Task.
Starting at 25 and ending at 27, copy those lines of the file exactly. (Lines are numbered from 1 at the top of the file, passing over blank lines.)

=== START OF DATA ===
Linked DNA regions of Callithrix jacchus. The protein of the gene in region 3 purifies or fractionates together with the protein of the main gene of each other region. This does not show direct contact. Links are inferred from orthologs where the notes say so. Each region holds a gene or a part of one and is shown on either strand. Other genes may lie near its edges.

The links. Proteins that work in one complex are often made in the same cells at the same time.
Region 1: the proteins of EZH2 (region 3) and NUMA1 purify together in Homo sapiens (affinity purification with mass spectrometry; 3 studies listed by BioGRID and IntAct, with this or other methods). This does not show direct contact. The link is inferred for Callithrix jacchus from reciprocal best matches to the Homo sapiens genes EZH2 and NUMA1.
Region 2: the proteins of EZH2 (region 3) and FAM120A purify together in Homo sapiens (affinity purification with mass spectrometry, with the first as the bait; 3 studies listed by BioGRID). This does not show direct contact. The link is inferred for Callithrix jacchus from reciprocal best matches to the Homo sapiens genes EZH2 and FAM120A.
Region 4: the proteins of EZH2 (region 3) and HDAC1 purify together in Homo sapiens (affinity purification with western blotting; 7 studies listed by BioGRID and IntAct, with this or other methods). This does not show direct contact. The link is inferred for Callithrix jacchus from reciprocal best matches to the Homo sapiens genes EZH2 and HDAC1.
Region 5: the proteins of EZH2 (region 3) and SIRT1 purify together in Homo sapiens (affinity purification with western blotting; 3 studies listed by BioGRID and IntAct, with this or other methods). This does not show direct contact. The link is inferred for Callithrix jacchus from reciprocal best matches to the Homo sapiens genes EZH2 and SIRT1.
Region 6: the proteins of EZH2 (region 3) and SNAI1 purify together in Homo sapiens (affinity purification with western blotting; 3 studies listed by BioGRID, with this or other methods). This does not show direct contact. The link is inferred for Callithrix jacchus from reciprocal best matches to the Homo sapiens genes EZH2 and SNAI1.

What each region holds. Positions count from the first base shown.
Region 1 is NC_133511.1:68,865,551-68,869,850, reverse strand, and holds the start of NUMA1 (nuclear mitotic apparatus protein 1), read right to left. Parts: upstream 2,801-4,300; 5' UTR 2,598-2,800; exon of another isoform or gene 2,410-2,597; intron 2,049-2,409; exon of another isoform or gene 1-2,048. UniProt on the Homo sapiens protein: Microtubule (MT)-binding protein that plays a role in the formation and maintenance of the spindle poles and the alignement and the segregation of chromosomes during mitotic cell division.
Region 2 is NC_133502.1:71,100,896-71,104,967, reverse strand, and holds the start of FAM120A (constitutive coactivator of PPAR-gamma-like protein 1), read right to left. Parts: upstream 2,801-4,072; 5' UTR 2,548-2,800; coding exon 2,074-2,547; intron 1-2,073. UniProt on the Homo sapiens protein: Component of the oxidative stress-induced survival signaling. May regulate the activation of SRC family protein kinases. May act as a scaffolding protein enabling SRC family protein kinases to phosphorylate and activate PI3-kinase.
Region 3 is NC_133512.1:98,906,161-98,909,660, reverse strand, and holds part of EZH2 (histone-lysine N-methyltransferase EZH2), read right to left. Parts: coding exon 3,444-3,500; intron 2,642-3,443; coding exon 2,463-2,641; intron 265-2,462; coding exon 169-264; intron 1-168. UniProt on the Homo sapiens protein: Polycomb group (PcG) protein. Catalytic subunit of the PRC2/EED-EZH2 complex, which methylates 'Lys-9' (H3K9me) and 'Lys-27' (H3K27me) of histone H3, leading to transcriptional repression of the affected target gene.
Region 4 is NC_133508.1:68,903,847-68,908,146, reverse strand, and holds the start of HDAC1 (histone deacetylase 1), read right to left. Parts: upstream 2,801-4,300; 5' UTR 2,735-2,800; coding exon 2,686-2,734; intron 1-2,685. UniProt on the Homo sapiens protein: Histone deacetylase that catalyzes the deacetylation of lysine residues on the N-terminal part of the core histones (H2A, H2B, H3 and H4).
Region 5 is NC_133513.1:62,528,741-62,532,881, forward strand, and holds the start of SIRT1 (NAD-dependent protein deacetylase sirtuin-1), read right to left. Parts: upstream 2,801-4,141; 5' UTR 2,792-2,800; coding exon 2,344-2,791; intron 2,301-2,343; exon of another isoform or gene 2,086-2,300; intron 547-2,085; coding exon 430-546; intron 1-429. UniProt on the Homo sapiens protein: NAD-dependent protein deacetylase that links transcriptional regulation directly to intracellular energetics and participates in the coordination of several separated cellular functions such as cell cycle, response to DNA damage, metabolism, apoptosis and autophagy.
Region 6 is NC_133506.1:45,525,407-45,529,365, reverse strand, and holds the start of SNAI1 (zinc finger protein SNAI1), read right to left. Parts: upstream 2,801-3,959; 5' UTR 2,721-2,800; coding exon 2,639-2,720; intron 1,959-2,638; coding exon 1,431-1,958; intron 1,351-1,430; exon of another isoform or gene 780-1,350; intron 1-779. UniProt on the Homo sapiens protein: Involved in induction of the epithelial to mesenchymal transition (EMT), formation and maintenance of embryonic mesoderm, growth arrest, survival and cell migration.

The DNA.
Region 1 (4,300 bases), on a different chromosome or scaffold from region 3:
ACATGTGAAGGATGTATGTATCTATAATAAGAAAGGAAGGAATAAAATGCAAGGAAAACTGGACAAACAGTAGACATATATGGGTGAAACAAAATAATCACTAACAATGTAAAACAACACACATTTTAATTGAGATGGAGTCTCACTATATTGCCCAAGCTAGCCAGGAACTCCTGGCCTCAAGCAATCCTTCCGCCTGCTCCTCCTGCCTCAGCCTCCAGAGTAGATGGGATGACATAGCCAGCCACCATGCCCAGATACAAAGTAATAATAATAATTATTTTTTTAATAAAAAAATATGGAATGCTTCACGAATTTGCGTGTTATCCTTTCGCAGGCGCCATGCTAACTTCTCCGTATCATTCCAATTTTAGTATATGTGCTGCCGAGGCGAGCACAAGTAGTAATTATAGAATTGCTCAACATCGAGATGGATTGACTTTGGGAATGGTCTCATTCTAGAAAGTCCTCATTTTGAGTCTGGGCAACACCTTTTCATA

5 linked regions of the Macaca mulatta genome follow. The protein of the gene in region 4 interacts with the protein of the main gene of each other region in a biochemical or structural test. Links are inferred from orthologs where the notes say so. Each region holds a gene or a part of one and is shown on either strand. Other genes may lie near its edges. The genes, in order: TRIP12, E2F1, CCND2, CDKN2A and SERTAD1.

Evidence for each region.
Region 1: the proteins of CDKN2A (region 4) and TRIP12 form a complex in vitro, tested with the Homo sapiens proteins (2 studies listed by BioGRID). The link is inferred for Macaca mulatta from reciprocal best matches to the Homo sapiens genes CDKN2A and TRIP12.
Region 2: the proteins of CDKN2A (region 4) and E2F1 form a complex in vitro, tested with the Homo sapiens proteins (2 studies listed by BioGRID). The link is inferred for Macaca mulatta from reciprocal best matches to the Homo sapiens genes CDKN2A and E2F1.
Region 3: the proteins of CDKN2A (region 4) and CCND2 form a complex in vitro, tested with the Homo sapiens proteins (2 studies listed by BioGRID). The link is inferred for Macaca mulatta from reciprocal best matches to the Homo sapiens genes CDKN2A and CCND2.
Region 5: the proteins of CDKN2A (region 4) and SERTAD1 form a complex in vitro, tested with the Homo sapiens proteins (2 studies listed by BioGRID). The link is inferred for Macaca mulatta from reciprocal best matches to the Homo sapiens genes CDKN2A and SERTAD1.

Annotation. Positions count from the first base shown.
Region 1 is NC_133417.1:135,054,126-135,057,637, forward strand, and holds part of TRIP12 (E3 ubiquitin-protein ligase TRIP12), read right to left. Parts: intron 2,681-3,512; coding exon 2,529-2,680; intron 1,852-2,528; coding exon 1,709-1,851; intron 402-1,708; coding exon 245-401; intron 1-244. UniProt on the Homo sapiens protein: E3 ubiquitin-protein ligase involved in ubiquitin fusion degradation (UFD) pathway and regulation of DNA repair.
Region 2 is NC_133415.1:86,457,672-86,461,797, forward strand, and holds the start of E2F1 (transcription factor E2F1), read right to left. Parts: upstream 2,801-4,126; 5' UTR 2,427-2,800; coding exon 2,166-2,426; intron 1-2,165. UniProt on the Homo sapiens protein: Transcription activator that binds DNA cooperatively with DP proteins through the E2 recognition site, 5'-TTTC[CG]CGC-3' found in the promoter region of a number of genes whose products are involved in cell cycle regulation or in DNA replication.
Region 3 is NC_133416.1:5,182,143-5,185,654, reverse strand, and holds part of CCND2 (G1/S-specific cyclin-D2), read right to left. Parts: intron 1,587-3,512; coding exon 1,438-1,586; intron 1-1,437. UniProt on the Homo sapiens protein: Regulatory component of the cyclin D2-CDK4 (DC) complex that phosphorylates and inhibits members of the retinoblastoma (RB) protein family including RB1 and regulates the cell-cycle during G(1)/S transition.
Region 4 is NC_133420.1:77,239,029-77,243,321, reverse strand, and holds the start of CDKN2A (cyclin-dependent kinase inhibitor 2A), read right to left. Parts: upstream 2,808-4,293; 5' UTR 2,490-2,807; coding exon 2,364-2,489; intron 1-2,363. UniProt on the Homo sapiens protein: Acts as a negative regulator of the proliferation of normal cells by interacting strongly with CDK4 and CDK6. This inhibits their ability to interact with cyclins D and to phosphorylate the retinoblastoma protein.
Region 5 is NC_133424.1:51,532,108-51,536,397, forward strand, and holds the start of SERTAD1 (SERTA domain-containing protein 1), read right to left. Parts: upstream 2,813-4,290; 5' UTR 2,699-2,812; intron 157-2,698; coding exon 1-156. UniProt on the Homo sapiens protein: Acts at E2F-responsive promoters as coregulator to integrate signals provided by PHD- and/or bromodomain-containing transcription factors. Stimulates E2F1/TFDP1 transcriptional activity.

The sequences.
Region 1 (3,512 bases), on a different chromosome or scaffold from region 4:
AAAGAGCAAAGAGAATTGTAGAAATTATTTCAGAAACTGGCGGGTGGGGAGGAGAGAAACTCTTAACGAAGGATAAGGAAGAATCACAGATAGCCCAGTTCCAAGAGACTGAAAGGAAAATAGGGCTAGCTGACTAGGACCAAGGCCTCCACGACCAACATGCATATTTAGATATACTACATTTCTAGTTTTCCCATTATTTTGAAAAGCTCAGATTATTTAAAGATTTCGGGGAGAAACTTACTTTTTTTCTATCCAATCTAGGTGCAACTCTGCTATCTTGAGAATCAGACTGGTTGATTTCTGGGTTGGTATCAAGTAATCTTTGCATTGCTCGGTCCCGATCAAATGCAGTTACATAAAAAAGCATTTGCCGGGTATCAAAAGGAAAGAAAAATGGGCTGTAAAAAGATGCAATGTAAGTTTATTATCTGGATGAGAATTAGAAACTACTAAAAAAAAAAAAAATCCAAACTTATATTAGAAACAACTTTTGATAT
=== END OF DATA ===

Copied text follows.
Region 1 is NC_133417.1:135,054,126-135,057,637, forward strand, and holds part of TRIP12 (E3 ubiquitin-protein ligase TRIP12), read right to left. Parts: intron 2,681-3,512; coding exon 2,529-2,680; intron 1,852-2,528; coding exon 1,709-1,851; intron 402-1,708; coding exon 245-401; intron 1-244. UniProt on the Homo sapiens protein: E3 ubiquitin-protein ligase involved in ubiquitin fusion degradation (UFD) pathway and regulation of DNA repair.
Region 2 is NC_133415.1:86,457,672-86,461,797, forward strand, and holds the start of E2F1 (transcription factor E2F1), read right to left. Parts: upstream 2,801-4,126; 5' UTR 2,427-2,800; coding exon 2,166-2,426; intron 1-2,165. UniProt on the Homo sapiens protein: Transcription activator that binds DNA cooperatively with DP proteins through the E2 recognition site, 5'-TTTC[CG]CGC-3' found in the promoter region of a number of genes whose products are involved in cell cycle regulation or in DNA replication.
Region 3 is NC_133416.1:5,182,143-5,185,654, reverse strand, and holds part of CCND2 (G1/S-specific cyclin-D2), read right to left. Parts: intron 1,587-3,512; coding exon 1,438-1,586; intron 1-1,437. UniProt on the Homo sapiens protein: Regulatory component of the cyclin D2-CDK4 (DC) complex that phosphorylates and inhibits members of the retinoblastoma (RB) protein family including RB1 and regulates the cell-cycle during G(1)/S transition.